98 points, 5 stars


The tenth novel in Cherryh’s Foreigner space opera series, a groundbreaking tale of first contact and its consequences…

The civil war among the alien atevi has ended. Tabini-aiji, powerful ruler of the Western Association, along with Cajeiri, his son and heir, and his human paidhi, Bren Cameron, have returned to Bujavid, their seat of power. But factions that remain loyal to the opposition are still present, and the danger these rebels pose is far from over. Since the rebellion, Bren Cameron’s apartment in the capital has been occupied by an old noble family from the Southern district—the same district from which the coup was initiated. This family now claims loyalty to Tabini, but the aiji is dubious. To avoid conflict, Bren has decided to absent himself from the Bujavid and visit Najida, his country estate on the west coast.

Tabini-aiji is training his young son in the traditional ways of the atevi, and has Cajeiri under strict supervision. But after two years in space, surrounded by human children, Cajeiri bristles in this boring environment. Desperate for freedom and adventure, disregarding the obvious danger, Cajeiri escapes the Bujavid with his young bodyguards and sets out to join Bren on the coast.

Determined to insure his son’s safety, Tabini recalls Ilisidi from her home in the East, asking her to find Cajeiri and secure him at Bren’s estate. But it has been a long time since Bren has been to Najida, and the war has shifted allegiances in many quarters. A district that was once considered a safe haven may now be a trap. And with Bren, Cajeiri, and Ilisidi all under one roof and separated from their allies, that trap is now baited.


Baiji was sweating. Visibly. And Ilisidi sat there with the smile of a guardian demon, staring straight at him, with Cenedi standing by her side.


On the surface, nothing about my liking this book makes sense. Conspirator has every problem I typically have with long running series, all in one book. The pace has slowed down. It has a character perspective I don’t typically always enjoy reading. More problems are introduced just so the series can continue for books to come. Nothing really ends, it just continues and continues with no resolutions that don’t bring on more problems.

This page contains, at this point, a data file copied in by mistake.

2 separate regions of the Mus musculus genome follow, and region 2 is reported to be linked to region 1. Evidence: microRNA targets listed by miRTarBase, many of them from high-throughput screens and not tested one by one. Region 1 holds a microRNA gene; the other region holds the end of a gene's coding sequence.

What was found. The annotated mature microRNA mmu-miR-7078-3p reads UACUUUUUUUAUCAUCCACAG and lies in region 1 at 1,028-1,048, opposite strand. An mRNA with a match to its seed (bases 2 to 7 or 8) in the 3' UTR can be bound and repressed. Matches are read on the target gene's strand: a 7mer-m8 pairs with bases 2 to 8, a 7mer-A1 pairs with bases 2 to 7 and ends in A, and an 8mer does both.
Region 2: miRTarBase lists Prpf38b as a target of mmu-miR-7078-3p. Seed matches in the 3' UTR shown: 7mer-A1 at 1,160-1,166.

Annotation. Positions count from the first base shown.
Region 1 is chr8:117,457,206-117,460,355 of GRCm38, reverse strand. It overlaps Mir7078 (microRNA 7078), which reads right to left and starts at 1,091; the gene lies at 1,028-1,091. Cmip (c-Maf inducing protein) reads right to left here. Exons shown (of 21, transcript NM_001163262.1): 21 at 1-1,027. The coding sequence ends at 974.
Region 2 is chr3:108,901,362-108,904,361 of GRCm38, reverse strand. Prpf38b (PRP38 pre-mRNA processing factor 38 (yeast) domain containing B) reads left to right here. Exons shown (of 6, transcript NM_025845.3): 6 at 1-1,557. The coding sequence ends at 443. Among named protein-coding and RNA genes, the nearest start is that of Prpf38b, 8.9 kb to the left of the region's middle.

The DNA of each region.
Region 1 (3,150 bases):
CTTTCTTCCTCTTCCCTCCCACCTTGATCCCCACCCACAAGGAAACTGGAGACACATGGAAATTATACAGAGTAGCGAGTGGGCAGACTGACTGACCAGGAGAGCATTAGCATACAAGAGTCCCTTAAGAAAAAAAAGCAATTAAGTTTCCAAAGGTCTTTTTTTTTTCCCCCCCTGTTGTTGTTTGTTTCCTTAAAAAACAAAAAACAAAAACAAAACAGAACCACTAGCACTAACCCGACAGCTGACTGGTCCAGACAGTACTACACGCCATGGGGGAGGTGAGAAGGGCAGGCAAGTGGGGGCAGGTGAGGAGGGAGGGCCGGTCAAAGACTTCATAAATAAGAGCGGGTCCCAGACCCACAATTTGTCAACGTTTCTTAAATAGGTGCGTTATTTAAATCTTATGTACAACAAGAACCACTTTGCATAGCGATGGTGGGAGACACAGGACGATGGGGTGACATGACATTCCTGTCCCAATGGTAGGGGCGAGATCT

BUT I LOVED IT. Every single thing that goes wrong should go wrong and I ate it up. And everything ends in yet another meeting, which I couldn’t get enough of. There is a lot of talking, and a lot of sitting around eating, and oh my god the amount of tea they drink per book is enough to fuel the entire country of Britain for a day. I wanted more of it.

Plus, the amount of action! The book starts off with Bren getting essentially kicked out of the apartment he was living in, which wasn’t actually his, he was just allowed to use it. So he decides to take this time to take a vacation and visit the land Tabini gave him to oversee a while back. I’m sure this book is just going to be all fishing and sleeping and getting caught up on all the work he has to get done, right?


Nope, it is a bunch of action, and Bren getting way in over his head again and again. He makes mistakes, but not your typical mistakes. He actually does everything right that he is supposed to. Except perhaps not sticking a person to literally keep two eyes and both hands on Cajeiri the entire time. That boy can find a way to get in trouble inside a hat. It is just the fact that the danger Bren is in is way bigger than anyone could have guessed at first. And it always surprises me how much politics these books actually have. And that I just completely eat it up the entire time. I love it, and it is perfect.

Also: Let me tell you, if all 8 year old atevi act like Cajeiri does – I completely, totally, 100% entirely understand why the Atevi fear the number 8. Jesus, this kid is a walking disaster zone. He is a child. He acts like a child. He acts before he thinks, and his position in their society is one that those that are always with him don’t always deny him the things he wants to do. Which then gets him into trouble. Goddamn children. I should hate him….. and I kind of do. Yet man do I love this kid. He’s mine. I hope he gets everything good out of life.